While harm reduction may be somehow available in some prisons, people in detention experience various barriers to accessing services due to, among others, stigmatisation and discrimination from prison staff and peers, which is compounded by poor prison conditions. In Asia, where only five countries provide Opioid Agonist Therapy (OAT) in at least one prison on their territory, punitive approaches to drugs have translated to poor detention conditions, which restrict the already limited access to basic harm reduction services. In Eastern and South Africa, while all countries provide HIV testing and treatment inside at least one prison, civil society has documented widespread barriers to access, particularly for women who use drugs, including humiliating and punitive treatment by prison staff, and availability of services in a limited number of facilities.

While OAT is available in most European and Eurasia regions, it is still insufficiently accessible. In Albania, Latvia, Montenegro and Serbia, people cannot start OAT while in prison, and it is only available if people were on OAT before being incarcerated. Research in Moldova in 2021 revealed that insufficient prison and medical staff is a barrier to accessing services, which is compounded by the lack of knowledge about harm reduction by existing staff. Methadone is considered a drug for prison staff.18 Lack of confidentiality and anonymity when trying to access the services, including needle and syringe programs (NSP) and OAT, is reported as a barrier by the prison population. In Romania, the National HIV/AIDS Strategy for the Surveillance, Control and Prevention of HIV/AIDS infection cases (2022-2030) recognises people who inject drugs and persons deprived of liberty as priority groups with access to free condoms, substitution treatments, and needle exchange programs. However, Asociatia Romana Anti-SIDA (ARAS) found that services are not evenly distributed or not implemented at all. Condoms are available for visits only in some prisons, and in other cases, people must go to the doctor’s office to access to the contraceptive, with the person accessing the service having to reveal they are having sexual relations in the penitentiary. ARAS also confirmed that despite NSPs being legally regulated, there is no program being implemented in prisons.

Conclusion and recommendations

Specific obligations for protecting the health of people deprived of their liberty derive from their inherent dignity and value as human beings, as well as their rights to life, to health and to be free from torture and ill-treatment. The increased degree of vulnerability caused by incarceration puts a heightened duty of care on the part of the State to protect their lives, and their physical and mental health. These rights are non-derogable and must be protected without exceptions, including in times of war or humanitarian crisis.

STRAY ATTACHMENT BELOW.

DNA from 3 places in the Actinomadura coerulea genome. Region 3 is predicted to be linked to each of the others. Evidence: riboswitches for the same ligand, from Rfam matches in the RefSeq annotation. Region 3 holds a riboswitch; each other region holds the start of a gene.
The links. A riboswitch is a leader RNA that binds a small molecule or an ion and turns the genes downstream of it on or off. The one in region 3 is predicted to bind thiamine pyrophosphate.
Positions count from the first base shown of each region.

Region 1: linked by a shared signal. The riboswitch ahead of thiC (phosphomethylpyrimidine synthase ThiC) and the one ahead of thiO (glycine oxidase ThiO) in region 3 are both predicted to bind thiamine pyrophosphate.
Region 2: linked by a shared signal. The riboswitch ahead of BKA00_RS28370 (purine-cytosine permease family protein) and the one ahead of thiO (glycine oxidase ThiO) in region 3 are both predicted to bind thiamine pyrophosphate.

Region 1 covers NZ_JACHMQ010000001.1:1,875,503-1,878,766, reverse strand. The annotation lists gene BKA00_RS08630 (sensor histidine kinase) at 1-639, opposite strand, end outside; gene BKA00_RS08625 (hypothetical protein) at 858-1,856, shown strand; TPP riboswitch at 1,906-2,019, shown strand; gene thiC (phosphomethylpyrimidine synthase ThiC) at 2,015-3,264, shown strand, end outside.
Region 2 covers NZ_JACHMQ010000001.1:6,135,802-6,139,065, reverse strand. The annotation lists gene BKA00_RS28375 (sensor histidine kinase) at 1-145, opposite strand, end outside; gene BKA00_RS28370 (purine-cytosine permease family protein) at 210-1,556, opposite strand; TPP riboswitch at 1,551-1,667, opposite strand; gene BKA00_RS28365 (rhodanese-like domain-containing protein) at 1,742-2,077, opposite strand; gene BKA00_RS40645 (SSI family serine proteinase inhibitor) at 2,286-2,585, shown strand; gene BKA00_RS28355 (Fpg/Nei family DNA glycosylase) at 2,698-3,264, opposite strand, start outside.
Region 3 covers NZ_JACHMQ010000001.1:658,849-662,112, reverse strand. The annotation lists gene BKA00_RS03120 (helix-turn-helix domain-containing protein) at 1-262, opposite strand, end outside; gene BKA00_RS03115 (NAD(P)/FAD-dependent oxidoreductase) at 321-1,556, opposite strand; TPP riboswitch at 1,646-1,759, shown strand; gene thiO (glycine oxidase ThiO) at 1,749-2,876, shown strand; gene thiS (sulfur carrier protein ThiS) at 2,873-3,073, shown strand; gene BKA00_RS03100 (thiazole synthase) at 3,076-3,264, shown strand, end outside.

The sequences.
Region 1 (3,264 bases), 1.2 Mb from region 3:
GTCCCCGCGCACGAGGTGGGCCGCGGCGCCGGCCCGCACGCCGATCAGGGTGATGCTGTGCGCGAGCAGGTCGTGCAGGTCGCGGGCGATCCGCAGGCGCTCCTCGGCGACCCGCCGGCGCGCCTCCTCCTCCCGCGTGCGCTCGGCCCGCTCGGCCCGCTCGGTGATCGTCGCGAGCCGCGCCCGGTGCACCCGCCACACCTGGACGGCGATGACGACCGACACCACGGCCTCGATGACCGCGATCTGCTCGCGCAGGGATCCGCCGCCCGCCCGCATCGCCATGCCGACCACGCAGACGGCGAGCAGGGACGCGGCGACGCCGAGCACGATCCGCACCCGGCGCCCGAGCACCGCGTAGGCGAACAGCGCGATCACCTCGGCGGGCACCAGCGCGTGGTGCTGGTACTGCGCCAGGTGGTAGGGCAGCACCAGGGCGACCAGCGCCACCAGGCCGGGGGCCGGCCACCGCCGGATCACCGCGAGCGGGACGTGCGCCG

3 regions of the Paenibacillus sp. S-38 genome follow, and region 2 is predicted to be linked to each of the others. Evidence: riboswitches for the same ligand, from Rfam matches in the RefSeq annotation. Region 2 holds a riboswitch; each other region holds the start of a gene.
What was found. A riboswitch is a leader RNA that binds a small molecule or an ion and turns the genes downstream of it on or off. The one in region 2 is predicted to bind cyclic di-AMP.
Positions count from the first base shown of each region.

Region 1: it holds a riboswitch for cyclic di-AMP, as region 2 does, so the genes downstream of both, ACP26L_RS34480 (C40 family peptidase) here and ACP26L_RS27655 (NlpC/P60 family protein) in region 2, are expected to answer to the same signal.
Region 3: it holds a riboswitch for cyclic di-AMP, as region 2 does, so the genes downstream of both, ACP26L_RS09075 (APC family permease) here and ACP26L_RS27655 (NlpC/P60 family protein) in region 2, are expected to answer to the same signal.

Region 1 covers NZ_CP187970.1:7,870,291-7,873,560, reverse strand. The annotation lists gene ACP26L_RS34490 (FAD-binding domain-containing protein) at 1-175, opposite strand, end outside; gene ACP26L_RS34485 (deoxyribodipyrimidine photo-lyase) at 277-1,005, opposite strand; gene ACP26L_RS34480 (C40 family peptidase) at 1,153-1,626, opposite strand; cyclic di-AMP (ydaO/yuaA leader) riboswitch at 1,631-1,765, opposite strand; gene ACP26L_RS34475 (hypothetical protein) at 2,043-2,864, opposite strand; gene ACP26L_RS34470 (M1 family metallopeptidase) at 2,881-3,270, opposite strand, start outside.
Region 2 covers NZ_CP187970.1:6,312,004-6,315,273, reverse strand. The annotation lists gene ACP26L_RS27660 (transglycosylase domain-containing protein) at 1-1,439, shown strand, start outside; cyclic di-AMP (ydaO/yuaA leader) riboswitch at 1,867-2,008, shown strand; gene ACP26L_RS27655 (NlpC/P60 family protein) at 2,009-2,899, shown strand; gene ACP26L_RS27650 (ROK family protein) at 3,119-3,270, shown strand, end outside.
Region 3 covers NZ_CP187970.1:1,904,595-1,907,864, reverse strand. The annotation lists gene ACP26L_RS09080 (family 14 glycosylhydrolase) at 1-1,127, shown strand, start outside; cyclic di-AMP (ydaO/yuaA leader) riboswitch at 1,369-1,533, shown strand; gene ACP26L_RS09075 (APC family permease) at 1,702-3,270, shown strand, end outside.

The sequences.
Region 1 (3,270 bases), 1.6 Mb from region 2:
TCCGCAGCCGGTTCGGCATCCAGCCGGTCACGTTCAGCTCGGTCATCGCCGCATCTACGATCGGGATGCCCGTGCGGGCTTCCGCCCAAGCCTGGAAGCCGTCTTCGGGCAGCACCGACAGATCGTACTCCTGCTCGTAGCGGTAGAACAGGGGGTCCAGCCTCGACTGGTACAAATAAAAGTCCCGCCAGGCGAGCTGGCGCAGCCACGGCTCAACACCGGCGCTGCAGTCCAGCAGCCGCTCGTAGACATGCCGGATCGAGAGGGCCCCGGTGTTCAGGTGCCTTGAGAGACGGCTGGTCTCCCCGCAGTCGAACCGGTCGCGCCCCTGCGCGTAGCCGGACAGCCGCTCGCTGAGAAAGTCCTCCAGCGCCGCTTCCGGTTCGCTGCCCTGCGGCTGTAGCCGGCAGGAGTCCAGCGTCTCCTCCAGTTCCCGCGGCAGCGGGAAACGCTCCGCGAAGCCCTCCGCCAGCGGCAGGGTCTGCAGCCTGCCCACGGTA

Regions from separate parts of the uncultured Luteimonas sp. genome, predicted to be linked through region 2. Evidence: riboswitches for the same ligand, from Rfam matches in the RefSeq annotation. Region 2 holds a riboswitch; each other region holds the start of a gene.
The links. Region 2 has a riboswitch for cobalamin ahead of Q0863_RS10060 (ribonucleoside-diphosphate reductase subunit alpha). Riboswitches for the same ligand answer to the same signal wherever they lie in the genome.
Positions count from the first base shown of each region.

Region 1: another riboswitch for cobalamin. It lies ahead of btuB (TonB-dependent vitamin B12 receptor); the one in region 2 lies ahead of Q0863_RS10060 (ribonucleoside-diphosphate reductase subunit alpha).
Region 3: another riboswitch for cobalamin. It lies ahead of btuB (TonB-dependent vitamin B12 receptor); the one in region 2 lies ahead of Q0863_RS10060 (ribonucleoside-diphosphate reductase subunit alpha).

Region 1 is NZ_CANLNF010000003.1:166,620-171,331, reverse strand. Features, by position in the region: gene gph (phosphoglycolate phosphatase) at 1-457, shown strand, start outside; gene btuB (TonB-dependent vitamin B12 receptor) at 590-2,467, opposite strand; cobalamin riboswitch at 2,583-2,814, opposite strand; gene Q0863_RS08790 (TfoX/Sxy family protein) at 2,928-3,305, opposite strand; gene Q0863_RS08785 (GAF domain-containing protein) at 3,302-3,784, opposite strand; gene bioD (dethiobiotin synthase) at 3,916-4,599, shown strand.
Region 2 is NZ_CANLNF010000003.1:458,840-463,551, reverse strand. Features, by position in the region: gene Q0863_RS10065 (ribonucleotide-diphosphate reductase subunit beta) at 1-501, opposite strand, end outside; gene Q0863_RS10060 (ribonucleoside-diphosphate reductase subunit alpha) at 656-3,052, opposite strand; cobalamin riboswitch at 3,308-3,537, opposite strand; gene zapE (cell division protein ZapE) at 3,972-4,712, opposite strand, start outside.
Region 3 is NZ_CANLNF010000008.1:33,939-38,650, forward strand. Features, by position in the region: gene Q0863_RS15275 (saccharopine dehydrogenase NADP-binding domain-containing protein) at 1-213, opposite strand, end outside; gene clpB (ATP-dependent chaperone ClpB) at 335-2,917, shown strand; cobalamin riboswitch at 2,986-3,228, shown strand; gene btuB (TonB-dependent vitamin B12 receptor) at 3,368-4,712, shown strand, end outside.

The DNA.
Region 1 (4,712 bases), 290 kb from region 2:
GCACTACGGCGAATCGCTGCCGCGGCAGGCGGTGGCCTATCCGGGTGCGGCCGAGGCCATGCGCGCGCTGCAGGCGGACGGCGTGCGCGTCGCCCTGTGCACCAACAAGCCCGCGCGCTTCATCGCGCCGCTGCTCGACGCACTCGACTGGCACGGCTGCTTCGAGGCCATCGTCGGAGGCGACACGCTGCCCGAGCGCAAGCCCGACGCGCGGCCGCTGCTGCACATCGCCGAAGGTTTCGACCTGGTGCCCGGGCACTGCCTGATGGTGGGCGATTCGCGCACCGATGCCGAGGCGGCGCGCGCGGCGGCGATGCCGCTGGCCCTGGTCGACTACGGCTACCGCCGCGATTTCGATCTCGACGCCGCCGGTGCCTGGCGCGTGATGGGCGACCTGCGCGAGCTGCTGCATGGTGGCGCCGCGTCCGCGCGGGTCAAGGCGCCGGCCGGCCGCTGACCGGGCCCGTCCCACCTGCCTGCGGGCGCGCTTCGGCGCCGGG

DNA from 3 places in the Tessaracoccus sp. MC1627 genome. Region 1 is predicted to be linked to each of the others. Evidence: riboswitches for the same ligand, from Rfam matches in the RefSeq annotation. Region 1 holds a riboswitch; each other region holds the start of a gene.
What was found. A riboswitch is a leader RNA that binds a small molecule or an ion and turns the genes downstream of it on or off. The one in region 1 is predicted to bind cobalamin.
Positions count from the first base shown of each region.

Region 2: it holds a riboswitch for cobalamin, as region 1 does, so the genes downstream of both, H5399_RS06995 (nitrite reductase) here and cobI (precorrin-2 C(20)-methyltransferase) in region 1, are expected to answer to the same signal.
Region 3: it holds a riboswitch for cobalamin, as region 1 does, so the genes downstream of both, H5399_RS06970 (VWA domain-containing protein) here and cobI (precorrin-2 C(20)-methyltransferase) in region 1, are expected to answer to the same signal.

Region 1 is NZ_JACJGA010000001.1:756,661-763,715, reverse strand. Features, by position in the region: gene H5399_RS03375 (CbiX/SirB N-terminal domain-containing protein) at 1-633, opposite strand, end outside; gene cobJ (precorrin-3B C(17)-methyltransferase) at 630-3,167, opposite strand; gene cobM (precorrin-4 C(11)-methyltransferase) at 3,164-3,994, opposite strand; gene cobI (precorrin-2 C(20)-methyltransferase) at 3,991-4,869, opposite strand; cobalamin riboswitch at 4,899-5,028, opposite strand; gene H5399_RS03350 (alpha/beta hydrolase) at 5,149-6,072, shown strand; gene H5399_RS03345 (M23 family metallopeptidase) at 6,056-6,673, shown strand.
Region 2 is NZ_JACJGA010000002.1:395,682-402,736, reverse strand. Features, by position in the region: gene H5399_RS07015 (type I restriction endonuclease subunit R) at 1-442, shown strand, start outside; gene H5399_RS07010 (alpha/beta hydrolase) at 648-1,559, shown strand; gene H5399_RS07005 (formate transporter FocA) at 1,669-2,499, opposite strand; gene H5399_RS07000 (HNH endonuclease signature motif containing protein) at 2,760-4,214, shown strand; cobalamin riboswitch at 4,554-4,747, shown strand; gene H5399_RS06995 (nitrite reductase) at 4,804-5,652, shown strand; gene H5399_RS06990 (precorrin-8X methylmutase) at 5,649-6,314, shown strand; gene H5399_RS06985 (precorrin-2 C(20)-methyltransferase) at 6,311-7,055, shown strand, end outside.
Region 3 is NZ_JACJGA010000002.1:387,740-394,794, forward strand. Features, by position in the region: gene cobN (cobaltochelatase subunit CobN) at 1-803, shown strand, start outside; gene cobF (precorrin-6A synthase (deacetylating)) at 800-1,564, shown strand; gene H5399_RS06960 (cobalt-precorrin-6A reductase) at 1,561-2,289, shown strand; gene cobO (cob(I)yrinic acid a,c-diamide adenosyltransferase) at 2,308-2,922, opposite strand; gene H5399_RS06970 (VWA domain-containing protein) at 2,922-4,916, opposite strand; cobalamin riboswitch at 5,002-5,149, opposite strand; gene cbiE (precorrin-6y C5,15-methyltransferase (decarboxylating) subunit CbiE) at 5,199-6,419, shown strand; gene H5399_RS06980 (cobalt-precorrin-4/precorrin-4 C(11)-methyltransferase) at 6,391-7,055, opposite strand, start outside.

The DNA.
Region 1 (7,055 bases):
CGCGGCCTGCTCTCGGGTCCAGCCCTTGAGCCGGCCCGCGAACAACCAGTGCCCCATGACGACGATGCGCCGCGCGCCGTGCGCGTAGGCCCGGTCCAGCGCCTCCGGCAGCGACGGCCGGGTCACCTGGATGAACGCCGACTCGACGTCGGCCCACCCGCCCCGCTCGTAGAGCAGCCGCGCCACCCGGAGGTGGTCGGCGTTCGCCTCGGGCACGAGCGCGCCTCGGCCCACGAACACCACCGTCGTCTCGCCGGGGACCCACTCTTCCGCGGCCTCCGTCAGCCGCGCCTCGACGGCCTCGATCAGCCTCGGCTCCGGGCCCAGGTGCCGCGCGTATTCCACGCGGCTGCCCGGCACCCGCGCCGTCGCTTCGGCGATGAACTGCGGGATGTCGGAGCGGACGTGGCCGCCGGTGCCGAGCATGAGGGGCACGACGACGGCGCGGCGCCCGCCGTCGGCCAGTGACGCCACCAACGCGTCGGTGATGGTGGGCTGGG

Additionally, following the principle of equivalence of care, international obligations bind States to provide at least the same standard that is available in the broader community including the provision of adequate health services that are closely linked to the general health service, continuity of care as people move between prisons and the broader community, including for infectious diseases and drug dependence provision of essential medicines, including methadone and buprenorphine and underlying determinants of health such as fresh air, clean water and adequate sanitation, nondiscrimination, and active and informed participation in decisions affecting their health.

In line with these international standards, and with the information provided through this submission we encourage the Special Rapporteur to recommend Member States to:

  • Decriminalise drug use and apply health and human rights centred community-based responses to drug use to reduce prison populations and promote the right to health;
  • Recognise harm reduction as an essential element of the right to health and incorporate it into prison health programmes and policies;
  • Ensure that good quality harm reduction services are available, accessible on a voluntary basis for all people in detention;
  • Eliminate all legal and policy barriers and stigmatising and discriminatory practices that limit the access to essential medicines and treatment for people deprived of liberty.
  • To actively protect the rights to life and the right to health of people deprived of liberty, including in times of war or humanitarian crisis;
  • In times of war and humanitarian crisis, prisons should be considered critical infrastructure that must be protected under humanitarian law;
  • People deprived of liberty must be prioritise when addressing health emergencies, war and humanitarian crisis and ensure the continuity of harm reduction on a voluntary basis for all people in detention;
  • People deprived of liberty cannot be transferred to other correctional facility outside the territorial jurisdiction without legal grounds and a fair trial. In case of war or humanitarian crisis, Member States must be held accountable of any human rights violation committed against people deprived of liberty.